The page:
SPOTLIGHT ARTIST Brett Kelley: Art Mercenary
Thalo loves to promote artists and each month, we will spotlight a member of our community!
This month we are pleased to have visual artist Brett Kelley as the thalo Spotlight Artist.
THALO: Can you give an "elevator pitch" of your work?
Brett Kelley: I am regarded as an "Art Mercenary" by trade. I work in different mediums across various disciplines. Fine art to illustration to special effects make-up, with a heavy reputation in design (industrial, concept, interior, logo, etc.). I often collaborate with other creatives, but I've been working on a lot of personal projects recently with some level of success.
T: Is there a common theme throughout your work? Is there something you
want your artwork to convey to people who see it?
BK: I wouldn't say there is a universal theme to all the work I produce. I tend to make series of works surrounding a specific theme or focus and then move on to something else. I
enjoy making work that people can draw their own interpretations and conclusions from.
T: Which artists do you feel have influenced your art the most?
BK: I grew up inspired by Keith Haring and Bill Watterson, but these days have grown into a more widened scope of artists that deal in all sorts of work. A brief few: Brian Kesinger, Jake Parker, Ryan Ottley, Chet Zar, Ellen Jewett, Kim Jung Gi, Akhito Ikeda, Allen Williams, MissMonsterMel, Steven Russell Black, Android Jones, Jed Lieknes and Kris Kuksi.There are several dozens more!
T: What would your ideal gallery show be like?
BK: My ideal gallery show would be in a place like Booth Gallery, Cotton Candy Machine or 1988 Gallery. A gallery that would have a big opening with multimedia and music. Jovial and bright. I'd want to feature a few bodies of work in toy sculpture, illustration and fine art. Little something for everyone.I also enjoy group shows, so I'd definitely share the space with lots of other creatives.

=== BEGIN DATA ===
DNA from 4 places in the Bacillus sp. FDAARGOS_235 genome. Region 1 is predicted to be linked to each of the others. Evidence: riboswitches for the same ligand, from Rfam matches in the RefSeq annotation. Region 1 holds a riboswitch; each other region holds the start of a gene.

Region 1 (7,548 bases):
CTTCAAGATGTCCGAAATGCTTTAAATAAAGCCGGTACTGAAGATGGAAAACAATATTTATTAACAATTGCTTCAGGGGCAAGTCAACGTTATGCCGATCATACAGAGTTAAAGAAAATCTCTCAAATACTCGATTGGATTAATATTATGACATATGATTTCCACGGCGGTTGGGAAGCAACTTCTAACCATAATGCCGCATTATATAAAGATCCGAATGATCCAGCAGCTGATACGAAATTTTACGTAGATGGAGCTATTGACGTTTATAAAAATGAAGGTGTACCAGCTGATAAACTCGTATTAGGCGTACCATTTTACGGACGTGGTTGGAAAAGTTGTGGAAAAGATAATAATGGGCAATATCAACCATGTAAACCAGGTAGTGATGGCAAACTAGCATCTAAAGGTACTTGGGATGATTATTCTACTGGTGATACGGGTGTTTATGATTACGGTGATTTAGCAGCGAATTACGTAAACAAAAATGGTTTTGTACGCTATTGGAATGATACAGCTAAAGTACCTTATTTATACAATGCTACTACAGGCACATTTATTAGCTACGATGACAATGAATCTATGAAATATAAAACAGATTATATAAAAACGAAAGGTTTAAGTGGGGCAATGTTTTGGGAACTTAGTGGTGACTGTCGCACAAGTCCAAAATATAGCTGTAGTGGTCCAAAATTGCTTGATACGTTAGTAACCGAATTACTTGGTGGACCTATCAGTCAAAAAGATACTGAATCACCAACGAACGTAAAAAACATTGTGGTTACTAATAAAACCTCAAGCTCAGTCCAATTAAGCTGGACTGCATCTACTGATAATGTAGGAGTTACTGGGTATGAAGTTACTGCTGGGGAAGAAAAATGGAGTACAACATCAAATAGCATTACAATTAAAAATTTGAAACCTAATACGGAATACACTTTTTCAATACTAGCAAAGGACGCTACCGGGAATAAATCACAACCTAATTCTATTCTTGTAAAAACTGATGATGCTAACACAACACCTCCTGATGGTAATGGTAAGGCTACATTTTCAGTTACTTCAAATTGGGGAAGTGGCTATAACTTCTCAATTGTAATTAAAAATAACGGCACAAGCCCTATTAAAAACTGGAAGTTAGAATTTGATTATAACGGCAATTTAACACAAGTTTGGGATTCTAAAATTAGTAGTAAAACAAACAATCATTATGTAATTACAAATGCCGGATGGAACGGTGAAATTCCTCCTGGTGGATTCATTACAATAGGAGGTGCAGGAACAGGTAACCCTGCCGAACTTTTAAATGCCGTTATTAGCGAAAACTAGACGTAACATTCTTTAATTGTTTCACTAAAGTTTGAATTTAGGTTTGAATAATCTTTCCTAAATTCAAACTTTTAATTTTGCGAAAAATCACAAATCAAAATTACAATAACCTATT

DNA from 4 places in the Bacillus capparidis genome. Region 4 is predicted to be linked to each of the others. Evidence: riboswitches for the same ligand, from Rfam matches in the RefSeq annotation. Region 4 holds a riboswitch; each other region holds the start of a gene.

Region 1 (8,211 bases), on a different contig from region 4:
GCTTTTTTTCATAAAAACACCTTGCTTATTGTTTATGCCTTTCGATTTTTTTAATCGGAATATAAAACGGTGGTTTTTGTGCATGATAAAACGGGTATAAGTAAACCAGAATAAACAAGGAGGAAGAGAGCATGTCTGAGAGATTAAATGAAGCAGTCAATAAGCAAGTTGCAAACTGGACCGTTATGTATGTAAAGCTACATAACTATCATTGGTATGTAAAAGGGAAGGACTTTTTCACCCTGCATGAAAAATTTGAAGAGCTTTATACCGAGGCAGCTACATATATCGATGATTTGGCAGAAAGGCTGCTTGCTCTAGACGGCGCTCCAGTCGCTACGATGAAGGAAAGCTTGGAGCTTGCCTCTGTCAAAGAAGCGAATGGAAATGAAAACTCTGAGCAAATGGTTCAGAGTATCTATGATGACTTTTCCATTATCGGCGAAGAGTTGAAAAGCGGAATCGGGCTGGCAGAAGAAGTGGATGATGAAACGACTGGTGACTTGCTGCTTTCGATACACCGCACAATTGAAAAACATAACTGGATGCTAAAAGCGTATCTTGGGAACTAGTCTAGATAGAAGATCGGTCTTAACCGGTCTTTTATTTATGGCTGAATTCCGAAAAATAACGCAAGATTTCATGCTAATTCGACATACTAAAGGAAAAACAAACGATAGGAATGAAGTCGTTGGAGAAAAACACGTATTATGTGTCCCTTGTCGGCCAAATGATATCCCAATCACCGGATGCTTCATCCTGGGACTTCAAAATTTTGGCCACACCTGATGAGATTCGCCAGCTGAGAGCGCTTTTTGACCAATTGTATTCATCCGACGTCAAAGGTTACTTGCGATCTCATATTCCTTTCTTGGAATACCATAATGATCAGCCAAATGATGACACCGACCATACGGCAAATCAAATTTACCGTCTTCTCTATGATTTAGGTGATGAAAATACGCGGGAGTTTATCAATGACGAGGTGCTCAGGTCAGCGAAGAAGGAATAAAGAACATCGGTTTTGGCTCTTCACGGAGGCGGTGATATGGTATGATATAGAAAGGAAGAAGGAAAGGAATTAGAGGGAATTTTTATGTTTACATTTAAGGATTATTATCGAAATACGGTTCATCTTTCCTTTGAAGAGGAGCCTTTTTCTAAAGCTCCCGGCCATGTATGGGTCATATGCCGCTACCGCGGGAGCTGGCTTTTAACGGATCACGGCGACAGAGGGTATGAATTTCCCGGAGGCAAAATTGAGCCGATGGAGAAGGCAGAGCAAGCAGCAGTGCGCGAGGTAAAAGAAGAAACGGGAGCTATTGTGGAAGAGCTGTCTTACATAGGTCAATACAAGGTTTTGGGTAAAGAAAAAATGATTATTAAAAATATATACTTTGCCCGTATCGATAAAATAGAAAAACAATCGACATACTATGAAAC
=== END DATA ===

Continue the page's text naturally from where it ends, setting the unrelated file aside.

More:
T: Out of all of your creations (or bodies of work) which one did/do you find the most cathartic in creating?
Making artwork that often falls under the category of "scary" typically lends me the
more intense feelings of catharsis. Almost like an exorcism of sorts. Taking frustrations and sorrow and transmuting it into something not only productive but valued. However, I feel relief with every piece I make, so it's a continual endorphin rush with every work completed.
T: How do you promote yourself and your art?
BK: I use many standard social media outlets (blogs, Deviantart, Facebook, etc.), but as things have changed over the years I've found a more dynamic form of exposure via Instagram. That being said, I prefer promotion and interaction through one-on-one experiences, such as pop culture conventions and local art galleries. Nothing substitutes communication in real time.
T: What project are you working on currently? What are you most looking forward to with your work this year?
BK: I am wrapping up my first successfully funded Kickstarter Campaign. It's a Steampunk Themed Coloring Book titled ‘Tales of Clockworktropolis’. Once that is finishe
d I'm doing a split zine with an artist in Boston, Dave Mahan. I have a few side projects that I plan to unveil later in the year, specifically a new body of small works tentatively called "Putri-Fiction"... we'll see if the name sticks.